OUTLAW KING , a handsome 2018 epic given a perfunctory theatrical release but mainly cued for Netflix, picks up where Braveheart left, taking the character of Robert the Bruce, played in the Mel Gibson classic by Angus Macfadyen, and following his track to glory. In this telling, Chris Pine takes on the mantel of portraying Scotland’s revered hero.
Directed by David Mackenzie (Hell Or High Water), who co-wrote the script with Bathsheba Doran and James MacInness, the $120,000,000 production covers a three year period from the peace treaty forced by Edward I, and then the murder of William Wallace (offscreen), to the Bruce’s daring victory over the English at the Battle of Louden Hill in 1307. The telling wraps up then, without covering the later, more famous and celebrated 1314 victory at Bannockburn. *
It doesn’t have the emotional power wielded by Braveheart—Pine’s low-key Bruce impresses but doesn’t inspire, the pleasing soundtrack by Tony Doogan can’t summon the aching beauty of James Horner’s work for Gibson and the supporting cast is able but lacks the arresting vigor of the 1995 crew. Yet while those elements don’t match the earlier film, they hold enough weight on their own to maintain the narrative momentum, which is blessed throughout by Barry Ackroyd’s rich cinematography all over Scotland—Edinburgh, Isle of Sky, Stirling, Glascow, Glencoe—making use of numerous castles such as Tantallon, Blackness, Doune, Craigmillar, Borthwick, Dumfermline and Linlithgow. The battle sequences are superbly done.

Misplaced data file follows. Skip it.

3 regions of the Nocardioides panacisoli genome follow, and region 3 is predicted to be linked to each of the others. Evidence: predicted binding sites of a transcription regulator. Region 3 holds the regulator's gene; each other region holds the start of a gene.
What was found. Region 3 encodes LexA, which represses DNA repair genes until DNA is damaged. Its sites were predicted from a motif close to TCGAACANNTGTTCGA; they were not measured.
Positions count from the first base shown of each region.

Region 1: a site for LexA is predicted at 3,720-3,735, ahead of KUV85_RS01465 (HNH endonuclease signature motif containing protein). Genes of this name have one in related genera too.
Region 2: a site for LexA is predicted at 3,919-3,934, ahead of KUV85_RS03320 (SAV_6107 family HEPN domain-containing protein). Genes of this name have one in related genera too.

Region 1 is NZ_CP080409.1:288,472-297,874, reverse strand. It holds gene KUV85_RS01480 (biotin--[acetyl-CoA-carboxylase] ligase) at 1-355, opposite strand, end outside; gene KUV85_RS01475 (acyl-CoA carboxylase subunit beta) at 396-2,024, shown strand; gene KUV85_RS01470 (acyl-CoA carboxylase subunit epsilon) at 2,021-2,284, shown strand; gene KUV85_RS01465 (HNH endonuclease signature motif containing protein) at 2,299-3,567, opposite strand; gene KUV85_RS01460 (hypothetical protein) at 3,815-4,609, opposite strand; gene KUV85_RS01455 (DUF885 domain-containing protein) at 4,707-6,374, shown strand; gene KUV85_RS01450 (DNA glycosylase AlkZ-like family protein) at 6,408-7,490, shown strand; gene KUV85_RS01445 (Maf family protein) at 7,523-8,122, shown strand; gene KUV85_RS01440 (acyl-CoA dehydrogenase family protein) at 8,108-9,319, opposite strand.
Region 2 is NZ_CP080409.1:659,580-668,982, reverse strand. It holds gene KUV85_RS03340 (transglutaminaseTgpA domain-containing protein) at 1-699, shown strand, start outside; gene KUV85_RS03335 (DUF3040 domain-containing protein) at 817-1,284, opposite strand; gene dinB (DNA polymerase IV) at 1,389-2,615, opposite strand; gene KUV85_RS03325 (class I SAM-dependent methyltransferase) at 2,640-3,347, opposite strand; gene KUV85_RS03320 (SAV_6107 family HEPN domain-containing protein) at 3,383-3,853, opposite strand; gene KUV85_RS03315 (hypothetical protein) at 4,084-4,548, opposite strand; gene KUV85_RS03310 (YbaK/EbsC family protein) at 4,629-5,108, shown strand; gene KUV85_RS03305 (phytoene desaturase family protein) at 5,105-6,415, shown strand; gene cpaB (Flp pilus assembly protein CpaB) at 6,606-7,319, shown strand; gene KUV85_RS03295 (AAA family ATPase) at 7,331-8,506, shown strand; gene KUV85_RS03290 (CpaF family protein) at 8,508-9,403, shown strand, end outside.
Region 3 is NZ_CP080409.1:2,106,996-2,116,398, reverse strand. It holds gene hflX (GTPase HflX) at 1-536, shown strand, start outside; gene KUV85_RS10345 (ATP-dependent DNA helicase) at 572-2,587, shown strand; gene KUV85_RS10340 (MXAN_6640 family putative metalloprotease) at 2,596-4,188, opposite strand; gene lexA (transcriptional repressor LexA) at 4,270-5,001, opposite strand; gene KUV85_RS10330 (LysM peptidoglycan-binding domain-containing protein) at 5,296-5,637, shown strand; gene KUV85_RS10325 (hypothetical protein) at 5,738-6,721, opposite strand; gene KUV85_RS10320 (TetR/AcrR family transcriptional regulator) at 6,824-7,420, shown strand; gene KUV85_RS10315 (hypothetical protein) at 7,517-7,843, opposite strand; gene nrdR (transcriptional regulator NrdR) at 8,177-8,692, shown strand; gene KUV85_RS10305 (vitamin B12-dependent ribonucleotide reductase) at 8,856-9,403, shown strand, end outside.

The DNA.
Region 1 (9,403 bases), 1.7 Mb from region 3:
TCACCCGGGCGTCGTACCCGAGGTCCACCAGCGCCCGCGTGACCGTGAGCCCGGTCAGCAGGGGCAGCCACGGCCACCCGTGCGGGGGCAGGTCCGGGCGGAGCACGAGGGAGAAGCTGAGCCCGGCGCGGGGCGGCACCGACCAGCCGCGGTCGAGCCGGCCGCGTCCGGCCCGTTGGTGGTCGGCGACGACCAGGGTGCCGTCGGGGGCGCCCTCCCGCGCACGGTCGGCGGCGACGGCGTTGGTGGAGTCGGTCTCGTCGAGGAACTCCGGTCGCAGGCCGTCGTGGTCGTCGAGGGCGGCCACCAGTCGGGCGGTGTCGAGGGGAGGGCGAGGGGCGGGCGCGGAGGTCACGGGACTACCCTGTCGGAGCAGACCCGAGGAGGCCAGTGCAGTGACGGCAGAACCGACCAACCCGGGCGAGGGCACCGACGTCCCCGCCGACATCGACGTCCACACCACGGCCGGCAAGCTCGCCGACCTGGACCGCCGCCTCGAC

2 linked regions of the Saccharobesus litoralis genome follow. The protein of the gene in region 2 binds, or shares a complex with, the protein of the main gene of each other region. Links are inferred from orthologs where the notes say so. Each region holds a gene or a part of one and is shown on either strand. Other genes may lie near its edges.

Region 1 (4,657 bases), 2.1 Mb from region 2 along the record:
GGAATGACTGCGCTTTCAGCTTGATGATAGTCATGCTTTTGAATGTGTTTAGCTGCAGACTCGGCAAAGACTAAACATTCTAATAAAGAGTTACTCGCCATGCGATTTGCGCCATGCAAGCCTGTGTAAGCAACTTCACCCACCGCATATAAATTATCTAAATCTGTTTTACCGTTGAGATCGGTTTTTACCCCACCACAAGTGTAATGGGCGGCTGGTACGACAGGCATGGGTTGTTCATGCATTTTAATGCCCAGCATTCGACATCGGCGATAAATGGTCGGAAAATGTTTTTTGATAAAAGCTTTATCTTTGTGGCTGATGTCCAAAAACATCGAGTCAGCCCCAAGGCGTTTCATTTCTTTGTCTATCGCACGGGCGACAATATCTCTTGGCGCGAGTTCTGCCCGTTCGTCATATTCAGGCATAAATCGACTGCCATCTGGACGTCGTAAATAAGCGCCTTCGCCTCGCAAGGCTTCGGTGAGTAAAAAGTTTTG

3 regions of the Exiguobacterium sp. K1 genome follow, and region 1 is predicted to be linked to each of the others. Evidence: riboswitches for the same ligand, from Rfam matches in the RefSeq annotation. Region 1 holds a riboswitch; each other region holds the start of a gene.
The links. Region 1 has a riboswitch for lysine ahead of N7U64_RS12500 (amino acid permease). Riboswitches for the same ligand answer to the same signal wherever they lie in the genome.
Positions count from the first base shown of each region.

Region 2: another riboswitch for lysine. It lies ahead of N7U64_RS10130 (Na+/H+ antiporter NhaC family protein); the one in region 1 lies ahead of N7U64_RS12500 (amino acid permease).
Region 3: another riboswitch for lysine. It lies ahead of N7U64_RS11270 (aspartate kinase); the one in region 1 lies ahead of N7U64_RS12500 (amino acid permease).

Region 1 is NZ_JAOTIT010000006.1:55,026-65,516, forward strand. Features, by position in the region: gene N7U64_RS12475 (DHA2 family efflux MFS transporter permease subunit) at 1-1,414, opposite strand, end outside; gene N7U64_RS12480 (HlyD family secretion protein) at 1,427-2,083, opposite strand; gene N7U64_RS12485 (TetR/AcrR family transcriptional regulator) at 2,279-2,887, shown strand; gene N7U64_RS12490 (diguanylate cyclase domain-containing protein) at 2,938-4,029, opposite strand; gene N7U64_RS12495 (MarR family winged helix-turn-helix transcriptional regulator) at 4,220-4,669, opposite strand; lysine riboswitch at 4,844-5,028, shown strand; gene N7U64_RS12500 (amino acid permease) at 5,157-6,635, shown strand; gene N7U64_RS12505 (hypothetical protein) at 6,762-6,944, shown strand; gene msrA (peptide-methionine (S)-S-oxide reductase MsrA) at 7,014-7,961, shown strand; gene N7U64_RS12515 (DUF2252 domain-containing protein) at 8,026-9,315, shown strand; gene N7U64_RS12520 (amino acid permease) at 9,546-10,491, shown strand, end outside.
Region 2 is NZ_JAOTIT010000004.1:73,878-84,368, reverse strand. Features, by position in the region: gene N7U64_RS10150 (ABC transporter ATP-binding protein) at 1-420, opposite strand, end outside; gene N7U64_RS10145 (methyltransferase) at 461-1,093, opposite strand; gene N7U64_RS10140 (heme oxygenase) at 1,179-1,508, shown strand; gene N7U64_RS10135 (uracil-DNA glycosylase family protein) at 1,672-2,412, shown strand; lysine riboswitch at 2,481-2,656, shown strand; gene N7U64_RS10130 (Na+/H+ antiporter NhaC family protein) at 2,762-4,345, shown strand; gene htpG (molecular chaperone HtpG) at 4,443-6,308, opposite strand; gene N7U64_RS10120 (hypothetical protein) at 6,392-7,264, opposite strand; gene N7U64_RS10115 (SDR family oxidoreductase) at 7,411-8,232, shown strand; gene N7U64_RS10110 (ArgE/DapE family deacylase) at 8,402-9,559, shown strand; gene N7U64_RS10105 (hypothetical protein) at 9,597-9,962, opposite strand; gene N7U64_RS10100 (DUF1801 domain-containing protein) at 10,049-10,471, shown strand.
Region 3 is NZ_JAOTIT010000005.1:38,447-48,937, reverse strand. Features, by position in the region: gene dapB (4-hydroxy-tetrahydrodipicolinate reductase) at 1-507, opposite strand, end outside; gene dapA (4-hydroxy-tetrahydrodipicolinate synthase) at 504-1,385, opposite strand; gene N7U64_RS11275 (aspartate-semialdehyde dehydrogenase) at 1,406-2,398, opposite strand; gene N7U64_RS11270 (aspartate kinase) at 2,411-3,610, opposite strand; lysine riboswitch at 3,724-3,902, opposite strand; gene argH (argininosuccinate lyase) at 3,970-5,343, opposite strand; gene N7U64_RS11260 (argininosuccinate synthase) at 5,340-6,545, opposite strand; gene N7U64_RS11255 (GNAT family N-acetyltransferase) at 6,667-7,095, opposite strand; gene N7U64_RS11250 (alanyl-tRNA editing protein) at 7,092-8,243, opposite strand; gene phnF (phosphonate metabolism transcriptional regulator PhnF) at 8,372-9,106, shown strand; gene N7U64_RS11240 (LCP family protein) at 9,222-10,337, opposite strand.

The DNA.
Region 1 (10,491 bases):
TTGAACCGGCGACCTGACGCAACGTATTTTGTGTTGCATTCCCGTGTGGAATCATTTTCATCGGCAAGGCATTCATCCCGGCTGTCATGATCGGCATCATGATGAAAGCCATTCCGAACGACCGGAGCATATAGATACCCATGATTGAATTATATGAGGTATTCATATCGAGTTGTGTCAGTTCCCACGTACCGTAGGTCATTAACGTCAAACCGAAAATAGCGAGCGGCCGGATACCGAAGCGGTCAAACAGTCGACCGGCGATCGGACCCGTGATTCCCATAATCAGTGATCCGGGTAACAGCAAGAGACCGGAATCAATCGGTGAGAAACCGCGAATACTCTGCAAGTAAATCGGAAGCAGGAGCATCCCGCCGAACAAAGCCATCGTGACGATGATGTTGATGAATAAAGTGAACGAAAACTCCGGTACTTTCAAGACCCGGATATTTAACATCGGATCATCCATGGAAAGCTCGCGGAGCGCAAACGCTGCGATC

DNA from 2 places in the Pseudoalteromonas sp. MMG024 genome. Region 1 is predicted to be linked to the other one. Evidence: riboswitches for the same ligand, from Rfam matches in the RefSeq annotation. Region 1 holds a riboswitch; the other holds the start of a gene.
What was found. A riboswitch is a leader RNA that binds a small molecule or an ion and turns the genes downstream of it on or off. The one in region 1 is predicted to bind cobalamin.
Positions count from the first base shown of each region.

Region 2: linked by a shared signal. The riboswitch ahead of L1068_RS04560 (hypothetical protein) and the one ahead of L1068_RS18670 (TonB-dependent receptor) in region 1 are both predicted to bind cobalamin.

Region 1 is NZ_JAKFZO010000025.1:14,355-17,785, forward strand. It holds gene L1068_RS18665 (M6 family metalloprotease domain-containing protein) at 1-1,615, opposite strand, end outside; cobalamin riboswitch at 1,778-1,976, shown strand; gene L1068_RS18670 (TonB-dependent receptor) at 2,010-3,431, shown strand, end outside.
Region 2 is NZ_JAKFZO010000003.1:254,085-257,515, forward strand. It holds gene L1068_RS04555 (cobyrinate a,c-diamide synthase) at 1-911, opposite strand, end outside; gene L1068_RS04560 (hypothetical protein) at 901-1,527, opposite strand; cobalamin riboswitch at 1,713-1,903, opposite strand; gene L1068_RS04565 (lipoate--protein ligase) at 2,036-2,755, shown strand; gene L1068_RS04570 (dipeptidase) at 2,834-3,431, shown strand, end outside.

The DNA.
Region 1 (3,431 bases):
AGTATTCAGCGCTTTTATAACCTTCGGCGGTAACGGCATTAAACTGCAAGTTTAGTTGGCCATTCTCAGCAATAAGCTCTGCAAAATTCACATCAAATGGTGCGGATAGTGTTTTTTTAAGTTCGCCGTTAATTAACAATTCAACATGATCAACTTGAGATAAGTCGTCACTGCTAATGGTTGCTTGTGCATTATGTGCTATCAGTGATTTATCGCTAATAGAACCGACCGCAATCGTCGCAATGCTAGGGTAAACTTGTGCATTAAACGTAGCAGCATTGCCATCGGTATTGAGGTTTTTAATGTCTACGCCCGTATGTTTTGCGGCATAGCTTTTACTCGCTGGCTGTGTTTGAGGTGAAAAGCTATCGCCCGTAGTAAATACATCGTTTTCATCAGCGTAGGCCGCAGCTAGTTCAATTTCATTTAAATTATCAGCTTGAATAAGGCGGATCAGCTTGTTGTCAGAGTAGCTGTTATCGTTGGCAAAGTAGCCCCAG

With Aaron Taylor-Johnson (as James Douglas, loyal ally), Florence Pugh (as Elizabeth de Burgh, bravehearted wife of the Bruce), Billy Howle (scoundrel Edward II, Prince of Wales), Tony Curran (Angus MacDonald, good guy), imposing James Cosmo (notable in Braveheart as the hearty father of Brendan Gleeson), Callan Mulvey, Stephan Dillane (Edward I, not called “Longshanks” this time), Sam Spruell (as Amyer de Valence, extra-bad bad guy). More than 60 stuntmen mixed it up for those brutish battle brawls. 121 minutes.
* The real Robert the Bruce lived from 1274-1329, making it to the age of 55 (a big deal considering the time he lived in and what he did in it). But it seems you really can’t kill the guy: a year after Outlaw King comes 2019s Robert the Bruce, with Angus Macfadyen, now 50, replaying the character (he was 31 in Braveheart).